Presidential candidate Robert F. Kennedy Jr. apologized to members of his family after a political action committee aired a commercial during the Super Bowl on Sunday that invoked his family’s legacy and closely resembled a 1960 campaign ad for his uncle, former President John F. Kennedy.
“I’m so sorry if the Super Bowl advertisement caused anyone in my family pain,” Kennedy wrote on social media. “The ad was created and aired by the American Values Super PAC without any involvement or approval from my campaign... I love you all.”
The 30-second spot, which cost $7 million, featured the same campaign song that his uncle used in a commercial ahead of his victory over Richard Nixon in 1960. It also used the exact same ad template, with cheerful cartoons and candid black-and-white pictures. At the end, the younger Kennedy’s face was superimposed over his uncle’s.
The Super Bowl ad received a mixed reception online, with some of his supporters appreciating the nostalgia and campaign push during the most-watched television broadcast. Others were appalled by the implicit comparison to his uncle, a socially progressive Democrat who was assassinated in 1963.
“This RFK Jr. Super Bowl ad is a straight out plagiarism of JFK ad from 1960,” Robert Shrum, a longtime Democratic political consultant and speechwriter for former U.S. Senator Ted Kennedy, wrote on social media. “What a fraud — and to quote Lloyd Bentsen with a slight amendment: ‘Bobby, you’re no John Kennedy.’ Instead you are a Trump ally.”
The ad remained pinned to the top of Kennedy’s X profile as of Monday morning.
Bobby Shriver, the son of the former president’s sister Eunice Kennedy Shriver, criticized his cousin over the commercial and his opposition to vaccines. “My cousin’s Super Bowl ad used our uncle’s faces — and my Mother’s,” Shriver wrote on X. “She would be appalled by his deadly health care views. Respect for science, vaccines, & health care equity were in her DNA.”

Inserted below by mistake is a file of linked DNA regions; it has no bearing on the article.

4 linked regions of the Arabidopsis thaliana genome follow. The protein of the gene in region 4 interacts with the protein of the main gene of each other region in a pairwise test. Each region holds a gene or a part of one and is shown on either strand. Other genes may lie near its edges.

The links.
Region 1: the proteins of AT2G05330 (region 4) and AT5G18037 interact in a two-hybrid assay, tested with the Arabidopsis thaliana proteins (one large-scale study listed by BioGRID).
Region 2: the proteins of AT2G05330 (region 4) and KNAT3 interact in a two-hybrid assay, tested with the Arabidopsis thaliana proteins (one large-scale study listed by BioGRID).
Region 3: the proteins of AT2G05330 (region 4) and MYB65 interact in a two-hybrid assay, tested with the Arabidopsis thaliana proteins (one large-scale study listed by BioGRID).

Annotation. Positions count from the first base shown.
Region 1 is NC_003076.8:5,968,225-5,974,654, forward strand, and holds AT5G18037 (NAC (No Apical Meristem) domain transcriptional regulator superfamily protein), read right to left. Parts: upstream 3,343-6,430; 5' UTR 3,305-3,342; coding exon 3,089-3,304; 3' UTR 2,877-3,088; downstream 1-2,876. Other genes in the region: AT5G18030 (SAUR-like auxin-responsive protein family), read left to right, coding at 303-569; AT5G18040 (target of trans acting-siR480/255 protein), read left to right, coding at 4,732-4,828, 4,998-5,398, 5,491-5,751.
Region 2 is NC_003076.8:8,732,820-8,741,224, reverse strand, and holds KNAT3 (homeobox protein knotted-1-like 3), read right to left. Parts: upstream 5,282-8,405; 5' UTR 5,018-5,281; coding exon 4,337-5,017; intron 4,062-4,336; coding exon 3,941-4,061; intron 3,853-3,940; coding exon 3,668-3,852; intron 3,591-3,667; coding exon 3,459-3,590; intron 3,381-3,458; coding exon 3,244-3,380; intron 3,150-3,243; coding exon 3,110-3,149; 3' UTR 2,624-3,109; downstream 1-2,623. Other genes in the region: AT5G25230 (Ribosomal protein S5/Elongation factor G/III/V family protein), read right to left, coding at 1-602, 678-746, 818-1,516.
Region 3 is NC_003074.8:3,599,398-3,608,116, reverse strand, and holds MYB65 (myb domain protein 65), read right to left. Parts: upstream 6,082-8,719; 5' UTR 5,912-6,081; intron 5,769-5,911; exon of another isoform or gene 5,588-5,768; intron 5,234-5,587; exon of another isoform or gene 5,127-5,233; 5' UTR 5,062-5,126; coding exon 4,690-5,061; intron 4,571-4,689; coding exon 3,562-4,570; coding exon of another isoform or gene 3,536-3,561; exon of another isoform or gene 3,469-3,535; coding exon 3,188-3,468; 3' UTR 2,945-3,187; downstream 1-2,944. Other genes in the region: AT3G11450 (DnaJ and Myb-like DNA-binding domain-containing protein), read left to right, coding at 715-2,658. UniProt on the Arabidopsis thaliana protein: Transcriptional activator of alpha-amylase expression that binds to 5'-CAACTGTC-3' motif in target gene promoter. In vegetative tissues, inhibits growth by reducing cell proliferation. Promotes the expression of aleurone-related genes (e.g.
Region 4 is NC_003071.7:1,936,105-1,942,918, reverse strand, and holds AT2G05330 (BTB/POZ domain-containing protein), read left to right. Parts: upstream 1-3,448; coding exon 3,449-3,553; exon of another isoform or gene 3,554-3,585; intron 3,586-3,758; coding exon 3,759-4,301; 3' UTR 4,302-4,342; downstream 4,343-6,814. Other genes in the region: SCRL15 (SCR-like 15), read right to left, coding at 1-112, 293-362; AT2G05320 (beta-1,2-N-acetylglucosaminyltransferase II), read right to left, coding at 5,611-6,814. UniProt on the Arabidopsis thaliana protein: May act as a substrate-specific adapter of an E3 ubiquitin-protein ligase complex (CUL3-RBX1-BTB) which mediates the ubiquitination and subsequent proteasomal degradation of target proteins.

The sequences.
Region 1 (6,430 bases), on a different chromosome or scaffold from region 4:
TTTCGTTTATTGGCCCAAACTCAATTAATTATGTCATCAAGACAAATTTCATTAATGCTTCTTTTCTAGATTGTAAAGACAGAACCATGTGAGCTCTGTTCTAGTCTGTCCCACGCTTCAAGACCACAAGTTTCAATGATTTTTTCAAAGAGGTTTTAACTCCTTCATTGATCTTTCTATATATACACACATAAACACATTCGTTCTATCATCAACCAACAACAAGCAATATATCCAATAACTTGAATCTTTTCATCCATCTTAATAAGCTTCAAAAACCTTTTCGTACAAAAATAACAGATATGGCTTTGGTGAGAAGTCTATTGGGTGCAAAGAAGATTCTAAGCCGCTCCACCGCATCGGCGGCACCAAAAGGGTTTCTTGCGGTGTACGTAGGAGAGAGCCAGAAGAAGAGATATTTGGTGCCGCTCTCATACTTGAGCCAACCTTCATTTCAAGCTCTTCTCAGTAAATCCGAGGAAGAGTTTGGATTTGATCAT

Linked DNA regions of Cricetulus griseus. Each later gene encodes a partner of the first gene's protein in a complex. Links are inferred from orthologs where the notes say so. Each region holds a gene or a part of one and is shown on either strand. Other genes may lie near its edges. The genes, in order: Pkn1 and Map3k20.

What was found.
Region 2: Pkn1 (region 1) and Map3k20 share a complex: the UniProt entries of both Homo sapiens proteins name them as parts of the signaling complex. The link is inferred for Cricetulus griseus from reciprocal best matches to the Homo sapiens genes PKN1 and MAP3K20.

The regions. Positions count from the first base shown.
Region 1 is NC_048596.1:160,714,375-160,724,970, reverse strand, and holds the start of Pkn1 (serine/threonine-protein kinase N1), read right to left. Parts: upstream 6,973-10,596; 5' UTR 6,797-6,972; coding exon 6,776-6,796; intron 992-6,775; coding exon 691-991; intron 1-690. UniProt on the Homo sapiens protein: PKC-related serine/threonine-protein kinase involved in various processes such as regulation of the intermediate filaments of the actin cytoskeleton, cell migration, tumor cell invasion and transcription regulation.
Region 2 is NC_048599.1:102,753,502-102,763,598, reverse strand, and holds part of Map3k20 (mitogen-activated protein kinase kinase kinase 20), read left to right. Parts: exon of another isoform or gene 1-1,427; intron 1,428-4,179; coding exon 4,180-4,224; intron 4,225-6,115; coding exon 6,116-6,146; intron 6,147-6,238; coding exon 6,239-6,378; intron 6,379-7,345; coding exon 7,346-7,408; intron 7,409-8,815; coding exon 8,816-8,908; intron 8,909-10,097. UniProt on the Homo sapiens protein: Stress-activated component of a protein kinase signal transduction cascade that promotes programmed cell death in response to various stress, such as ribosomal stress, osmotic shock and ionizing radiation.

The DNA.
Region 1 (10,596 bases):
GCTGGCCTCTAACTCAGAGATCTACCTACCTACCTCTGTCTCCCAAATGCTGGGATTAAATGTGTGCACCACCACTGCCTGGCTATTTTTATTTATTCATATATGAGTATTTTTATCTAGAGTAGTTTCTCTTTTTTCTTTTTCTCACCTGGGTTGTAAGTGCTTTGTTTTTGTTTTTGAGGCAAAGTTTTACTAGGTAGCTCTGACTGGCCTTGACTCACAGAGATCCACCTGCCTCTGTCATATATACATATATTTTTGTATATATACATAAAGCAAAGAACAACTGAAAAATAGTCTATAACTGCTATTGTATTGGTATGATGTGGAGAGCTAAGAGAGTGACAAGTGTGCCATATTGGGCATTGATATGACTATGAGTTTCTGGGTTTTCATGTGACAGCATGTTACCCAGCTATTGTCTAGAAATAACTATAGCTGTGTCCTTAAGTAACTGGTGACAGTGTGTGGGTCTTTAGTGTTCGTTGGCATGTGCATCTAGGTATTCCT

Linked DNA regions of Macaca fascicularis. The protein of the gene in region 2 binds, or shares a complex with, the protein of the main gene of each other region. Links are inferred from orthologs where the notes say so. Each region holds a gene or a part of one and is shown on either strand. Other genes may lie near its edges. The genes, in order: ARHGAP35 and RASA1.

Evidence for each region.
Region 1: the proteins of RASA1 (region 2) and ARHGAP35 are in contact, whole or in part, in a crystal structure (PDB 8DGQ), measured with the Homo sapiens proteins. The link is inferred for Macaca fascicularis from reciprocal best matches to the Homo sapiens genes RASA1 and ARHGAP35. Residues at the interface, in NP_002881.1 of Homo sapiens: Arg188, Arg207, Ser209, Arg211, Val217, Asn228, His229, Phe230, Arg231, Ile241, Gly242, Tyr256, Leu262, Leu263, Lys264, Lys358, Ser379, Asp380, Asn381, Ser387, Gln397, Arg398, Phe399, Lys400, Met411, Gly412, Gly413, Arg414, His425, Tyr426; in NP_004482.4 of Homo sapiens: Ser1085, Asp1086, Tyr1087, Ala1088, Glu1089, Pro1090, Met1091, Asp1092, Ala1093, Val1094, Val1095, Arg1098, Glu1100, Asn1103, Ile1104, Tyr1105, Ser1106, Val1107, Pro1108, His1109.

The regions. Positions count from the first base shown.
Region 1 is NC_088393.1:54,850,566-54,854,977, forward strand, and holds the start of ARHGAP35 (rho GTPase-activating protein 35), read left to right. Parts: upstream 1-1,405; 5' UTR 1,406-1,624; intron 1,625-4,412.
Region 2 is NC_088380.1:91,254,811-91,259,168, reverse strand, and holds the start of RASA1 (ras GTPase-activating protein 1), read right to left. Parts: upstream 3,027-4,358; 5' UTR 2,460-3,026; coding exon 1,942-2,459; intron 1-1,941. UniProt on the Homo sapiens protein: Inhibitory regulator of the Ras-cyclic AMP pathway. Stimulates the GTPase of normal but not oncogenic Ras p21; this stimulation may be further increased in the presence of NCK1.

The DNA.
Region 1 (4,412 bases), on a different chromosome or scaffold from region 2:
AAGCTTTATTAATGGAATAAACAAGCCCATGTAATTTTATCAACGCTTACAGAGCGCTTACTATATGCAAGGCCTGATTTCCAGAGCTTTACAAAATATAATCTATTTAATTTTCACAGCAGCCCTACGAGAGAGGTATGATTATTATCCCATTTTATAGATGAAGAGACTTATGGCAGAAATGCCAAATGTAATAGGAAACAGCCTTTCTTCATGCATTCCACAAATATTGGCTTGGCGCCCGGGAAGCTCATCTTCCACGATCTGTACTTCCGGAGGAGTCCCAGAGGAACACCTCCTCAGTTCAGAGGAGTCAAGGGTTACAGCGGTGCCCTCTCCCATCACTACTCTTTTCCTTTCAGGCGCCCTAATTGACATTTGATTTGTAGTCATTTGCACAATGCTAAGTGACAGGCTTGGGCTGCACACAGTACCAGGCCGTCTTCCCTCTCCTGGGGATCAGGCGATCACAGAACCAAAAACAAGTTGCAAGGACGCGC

While Kennedy has often invoked his storied political family throughout his candidacy, many of his relatives have denounced his presidential bid. “Bobby might share the same name as our father, but he does not share the same values, vision or judgment,” four of his siblings wrote in a statement after he launched his independent campaign last October. “We denounce his candidacy and believe it to be perilous for our country.” In July, the former president’s grandson, Jack Schlossberg, called his uncle’s campaign “an embarrassment” and said he’s “trading in on Camelot, celebrity conspiracy theories and conflict for personal gain and fame.”
Most polls show Kennedy tracking in single digits, with his longshot independent bid attracting some voters disaffected by the two major parties. Political analysts warn that his candidacy could cause some headaches for Democrats and Republicans by taking votes away in critical states.
Write to Nik Popli at firstname.lastname@example.org.